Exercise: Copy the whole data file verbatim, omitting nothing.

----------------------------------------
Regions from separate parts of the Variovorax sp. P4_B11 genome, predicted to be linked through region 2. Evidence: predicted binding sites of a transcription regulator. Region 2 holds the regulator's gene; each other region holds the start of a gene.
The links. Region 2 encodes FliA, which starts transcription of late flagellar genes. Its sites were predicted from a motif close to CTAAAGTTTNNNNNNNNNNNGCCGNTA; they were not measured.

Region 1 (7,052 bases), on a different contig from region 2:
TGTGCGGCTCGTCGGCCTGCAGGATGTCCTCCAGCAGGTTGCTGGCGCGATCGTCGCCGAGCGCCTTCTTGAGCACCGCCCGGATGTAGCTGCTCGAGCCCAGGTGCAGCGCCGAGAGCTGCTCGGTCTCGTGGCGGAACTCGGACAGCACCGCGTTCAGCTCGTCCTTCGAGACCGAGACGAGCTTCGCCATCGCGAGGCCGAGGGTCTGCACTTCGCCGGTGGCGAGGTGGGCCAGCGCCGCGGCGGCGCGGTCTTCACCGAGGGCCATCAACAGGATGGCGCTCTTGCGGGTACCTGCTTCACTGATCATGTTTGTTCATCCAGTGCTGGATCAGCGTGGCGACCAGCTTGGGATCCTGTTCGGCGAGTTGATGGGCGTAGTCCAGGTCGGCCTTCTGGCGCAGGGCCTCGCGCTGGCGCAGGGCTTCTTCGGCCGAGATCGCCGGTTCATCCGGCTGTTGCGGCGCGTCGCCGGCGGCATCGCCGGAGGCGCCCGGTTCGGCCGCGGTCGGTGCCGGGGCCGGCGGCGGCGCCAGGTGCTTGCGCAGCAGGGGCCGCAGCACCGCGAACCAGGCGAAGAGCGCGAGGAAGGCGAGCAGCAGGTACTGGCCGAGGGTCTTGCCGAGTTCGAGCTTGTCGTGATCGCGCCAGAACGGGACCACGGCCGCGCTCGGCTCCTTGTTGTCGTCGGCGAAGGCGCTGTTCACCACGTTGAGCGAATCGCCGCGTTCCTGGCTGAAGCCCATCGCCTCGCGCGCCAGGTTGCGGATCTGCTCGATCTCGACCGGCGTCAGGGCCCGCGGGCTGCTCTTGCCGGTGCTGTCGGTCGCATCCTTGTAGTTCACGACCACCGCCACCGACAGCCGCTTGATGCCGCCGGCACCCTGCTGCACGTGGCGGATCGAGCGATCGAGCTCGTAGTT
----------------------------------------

Regions from separate parts of the Variovorax sp. P4_B11 genome, predicted to be linked through region 2. Evidence: predicted binding sites of a transcription regulator. Region 2 holds the regulator's gene; each other region holds the start of a gene.
The links. Region 2 encodes FliA, which starts transcription of late flagellar genes. Its sites were predicted from a motif close to CTAAAGTTTNNNNNNNNNNNGCCGNTA; they were not measured.

Region 1 (7,052 bases), on a different contig from region 2:
TGTGCGGCTCGTCGGCCTGCAGGATGTCCTCCAGCAGGTTGCTGGCGCGATCGTCGCCGAGCGCCTTCTTGAGCACCGCCCGGATGTAGCTGCTCGAGCCCAGGTGCAGCGCCGAGAGCTGCTCGGTCTCGTGGCGGAACTCGGACAGCACCGCGTTCAGCTCGTCCTTCGAGACCGAGACGAGCTTCGCCATCGCGAGGCCGAGGGTCTGCACTTCGCCGGTGGCGAGGTGGGCCAGCGCCGCGGCGGCGCGGTCTTCACCGAGGGCCATCAACAGGATGGCGCTCTTGCGGGTACCTGCTTCACTGATCATGTTTGTTCATCCAGTGCTGGATCAGCGTGGCGACCAGCTTGGGATCCTGTTCGGCGAGTTGATGGGCGTAGTCCAGGTCGGCCTTCTGGCGCAGGGCCTCGCGCTGGCGCAGGGCTTCTTCGGCCGAGATCGCCGGTTCATCCGGCTGTTGCGGCGCGTCGCCGGCGGCATCGCCGGAGGCGCCCGGTTCGGCCGCGGTCGGTGCCGGGGCCGGCGGCGGCGCCAGGTGCTTGCGCAGCAGGGGCCGCAGCACCGCGAACCAGGCGAAGAGCGCGAGGAAGGCGAGCAGCAGGTACTGGCCGAGGGTCTTGCCGAGTTCGAGCTTGTCGTGATCGCGCCAGAACGGGACCACGGCCGCGCTCGGCTCCTTGTTGTCGTCGGCGAAGGCGCTGTTCACCACGTTGAGCGAATCGCCGCGTTCCTGGCTGAAGCCCATCGCCTCGCGCGCCAGGTTGCGGATCTGCTCGATCTCGACCGGCGTCAGGGCCCGCGGGCTGCTCTTGCCGGTGCTGTCGGTCGCATCCTTGTAGTTCACGACCACCGCCACCGACAGCCGCTTGATGCCGCCGGCACCCTGCTGCACGTGGCGGATCGAGCGATCGAGCTCGTAGTT